Cody: That win was special

AT this juncture it’s become a familiar September ritual for Brian Cody.

Patrol the Croke Park touchlines for 70 minutes, observing his black and amber troops on the field staving off their opponents and attaining another All-Ireland title.

Afterwards stand beaming on the sod as the Liam MacCarthy Cup is hoisted into the air in the Hogan Stand. And when the immediate euphoria has died down, troop into the media room to explain to the hacks how it all was done.

Yesterday’s win though had a different tinge to it, the satisfaction levels ratcheted up after toughing it out with Tipperary for 70 minutes as opposed to last September’s obliteration of Waterford.

“Winning a game like that is very special,” remarks Cody. “It was a brilliant game, a huge game, and there were questions asked of us right throughout the field, right throughout the 70 minutes. That’s the great thing about it. It feels outstanding, terrific. There’s no feeling on earth, like the feeling you have when the final whistle goes in the All-Ireland final.”

Kilkenny’s path to success had potholes that they needed to negotiate. Tipperary married skill with valour in a performance that almost carried the day.

Yet through it all Cody remained convinced his players would fight until the dying embers, even when Tipperary were poised for success as they held a 0-20 to 0-17 lead with ten minutes to go. Henry Shefflin’s rocket to the net from a 63rd minute penalty kick-started Kilkenny’s strong finish.

“One thing I’m always absolutely positive about is that we will be fighting in the 72nd, 73rd or 74th minute as hard as we will be at any stage in the game,” stated Cody.

“The thing about the penalty was Henry Shefflin. It was about character and nerve and skill. It was a savage penalty; the ball just burst the net. Three points of a lead is actually nothing in hurling.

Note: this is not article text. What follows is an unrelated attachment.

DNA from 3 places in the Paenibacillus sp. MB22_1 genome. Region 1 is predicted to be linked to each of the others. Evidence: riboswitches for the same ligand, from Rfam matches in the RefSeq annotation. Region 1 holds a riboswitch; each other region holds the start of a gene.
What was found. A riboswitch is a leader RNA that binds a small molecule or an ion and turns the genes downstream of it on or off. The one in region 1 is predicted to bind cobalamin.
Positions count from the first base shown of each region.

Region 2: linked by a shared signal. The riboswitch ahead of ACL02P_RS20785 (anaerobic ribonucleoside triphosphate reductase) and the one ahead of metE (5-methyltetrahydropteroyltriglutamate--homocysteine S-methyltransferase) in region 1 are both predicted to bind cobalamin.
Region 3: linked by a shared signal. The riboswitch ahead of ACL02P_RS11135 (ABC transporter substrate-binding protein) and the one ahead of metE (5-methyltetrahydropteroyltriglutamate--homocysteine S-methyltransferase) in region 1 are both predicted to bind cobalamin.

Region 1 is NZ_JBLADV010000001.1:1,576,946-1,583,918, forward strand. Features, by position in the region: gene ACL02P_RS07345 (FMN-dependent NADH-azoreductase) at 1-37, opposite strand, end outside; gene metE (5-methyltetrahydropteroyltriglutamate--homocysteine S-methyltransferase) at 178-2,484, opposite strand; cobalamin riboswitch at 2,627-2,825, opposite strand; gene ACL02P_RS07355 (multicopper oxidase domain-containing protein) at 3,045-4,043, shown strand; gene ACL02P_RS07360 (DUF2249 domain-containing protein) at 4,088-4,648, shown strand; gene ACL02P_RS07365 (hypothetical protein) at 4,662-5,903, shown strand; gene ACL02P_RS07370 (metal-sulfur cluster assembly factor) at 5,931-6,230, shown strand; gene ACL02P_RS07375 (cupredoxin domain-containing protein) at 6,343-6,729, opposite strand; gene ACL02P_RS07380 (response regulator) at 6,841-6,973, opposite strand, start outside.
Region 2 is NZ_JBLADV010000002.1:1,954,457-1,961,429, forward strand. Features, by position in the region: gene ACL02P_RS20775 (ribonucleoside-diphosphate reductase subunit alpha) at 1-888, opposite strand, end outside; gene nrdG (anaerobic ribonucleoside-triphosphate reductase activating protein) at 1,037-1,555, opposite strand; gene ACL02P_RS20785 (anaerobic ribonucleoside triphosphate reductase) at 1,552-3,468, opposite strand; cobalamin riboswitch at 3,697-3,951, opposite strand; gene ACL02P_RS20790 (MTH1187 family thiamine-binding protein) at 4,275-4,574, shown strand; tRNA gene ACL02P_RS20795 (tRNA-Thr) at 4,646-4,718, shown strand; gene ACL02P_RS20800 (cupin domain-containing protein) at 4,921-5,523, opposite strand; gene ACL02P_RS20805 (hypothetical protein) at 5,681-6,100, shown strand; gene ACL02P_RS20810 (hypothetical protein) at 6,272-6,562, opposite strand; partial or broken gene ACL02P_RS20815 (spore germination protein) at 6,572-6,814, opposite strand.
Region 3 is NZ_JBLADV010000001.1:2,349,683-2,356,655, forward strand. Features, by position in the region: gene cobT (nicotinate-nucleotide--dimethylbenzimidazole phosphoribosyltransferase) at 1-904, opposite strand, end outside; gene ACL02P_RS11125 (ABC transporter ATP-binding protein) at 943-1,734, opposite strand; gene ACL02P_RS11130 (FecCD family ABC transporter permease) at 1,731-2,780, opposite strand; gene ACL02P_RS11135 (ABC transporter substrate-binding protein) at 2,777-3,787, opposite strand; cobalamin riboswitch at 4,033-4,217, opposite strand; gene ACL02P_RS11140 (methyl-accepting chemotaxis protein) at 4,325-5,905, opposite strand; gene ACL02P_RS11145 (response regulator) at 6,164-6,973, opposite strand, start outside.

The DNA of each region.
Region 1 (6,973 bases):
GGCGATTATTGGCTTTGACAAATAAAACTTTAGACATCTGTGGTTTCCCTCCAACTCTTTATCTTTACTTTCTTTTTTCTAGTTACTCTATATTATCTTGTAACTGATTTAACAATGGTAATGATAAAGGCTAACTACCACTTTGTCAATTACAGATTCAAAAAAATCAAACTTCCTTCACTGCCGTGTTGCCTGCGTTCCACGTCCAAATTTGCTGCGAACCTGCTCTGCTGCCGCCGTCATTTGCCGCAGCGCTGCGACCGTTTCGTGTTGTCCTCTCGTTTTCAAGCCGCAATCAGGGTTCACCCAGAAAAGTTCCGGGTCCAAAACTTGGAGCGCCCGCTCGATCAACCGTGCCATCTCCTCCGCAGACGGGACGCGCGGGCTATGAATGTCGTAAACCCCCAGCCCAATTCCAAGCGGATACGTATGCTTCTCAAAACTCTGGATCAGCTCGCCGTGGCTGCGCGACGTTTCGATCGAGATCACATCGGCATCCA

“Against Galway we were facing defeat if you like as well. We were led by five points going into the second-half. That was a tough place to be too.

“Again I always say the score only matters once in a game. And that is when the final whistle goes. It was just a question of keeping going and keeping going, creating breaks, creating something and being able to do it when it really mattered.

“Martin came up with a goal at a pretty crucial time. But goals give you that bit of breathing space. All of the talk beforehand was that we were going to be punished by goals but in actual fact that didn’t happen. What shone through very clearly for me today was the way we finished. It was a fiercely hard, physical game and still, with 10 minutes to go, the likes of Michael (Rice) was running strongly.

“Then you’d Jackie Tyrell out 70 yards, gets the ball and hits it over the bar. We finished strongly and athletically and fitness wise and that’s massive tribute to Michael Dempsey, Noel Richardson and the people who have worked on that side of things.”

The win secures the fabled four-in-a-row for Kilkenny. It is a phenomenal achievement and a testament to their maintenance of incredibly high standards of performance. Digesting the implications of the feat, Cody looked a little awestruck.

“It’s kind of an outrageous thing to do,” he mused.

“How difficult is it? It’s mad really. It’s crazy that those players have done that in this day and age and it’s a tribute to the people they are as much as the skill they have. To win one All-Ireland is great, terrific. So many counties would give anything to win one All-Ireland final and ourselves would and did. To go on and repeat it was a massive achievement.”

The victory was embellished by the presence of Tipperary in the opposition corner. Cody has seen plenty hurling days when Premier teams have downed Kilkenny sides, so trumping them is one to savour.

“An All-Ireland final is an All-Ireland final. It is a pleasure to win it no matter who you are playing. But there is a massive traditional rivalry between Kilkenny and Tipperary. Our history isn’t good compared to Tipperary’s history.

“They are a massively proud hurling county. We haven’t had an opportunity to meet them very often or play them in a final. Obviously this has been a good decade for us. But it’s a tribute to Tipperary that we are delighted to have beaten them today, the standing Tipperary have in hurling and in Kilkenny people’s eyes and minds.”

For a man who is typically so imposing and formidable, these post All-Ireland final moments see Cody at his most relaxed. When asked what’s his tip for the man-of-the-match award after winning the honour last year, he retorts, “I certainly haven’t given up hope of winning it myself. I can’t see why, I don’t think I was any worse than last year. Was I?”


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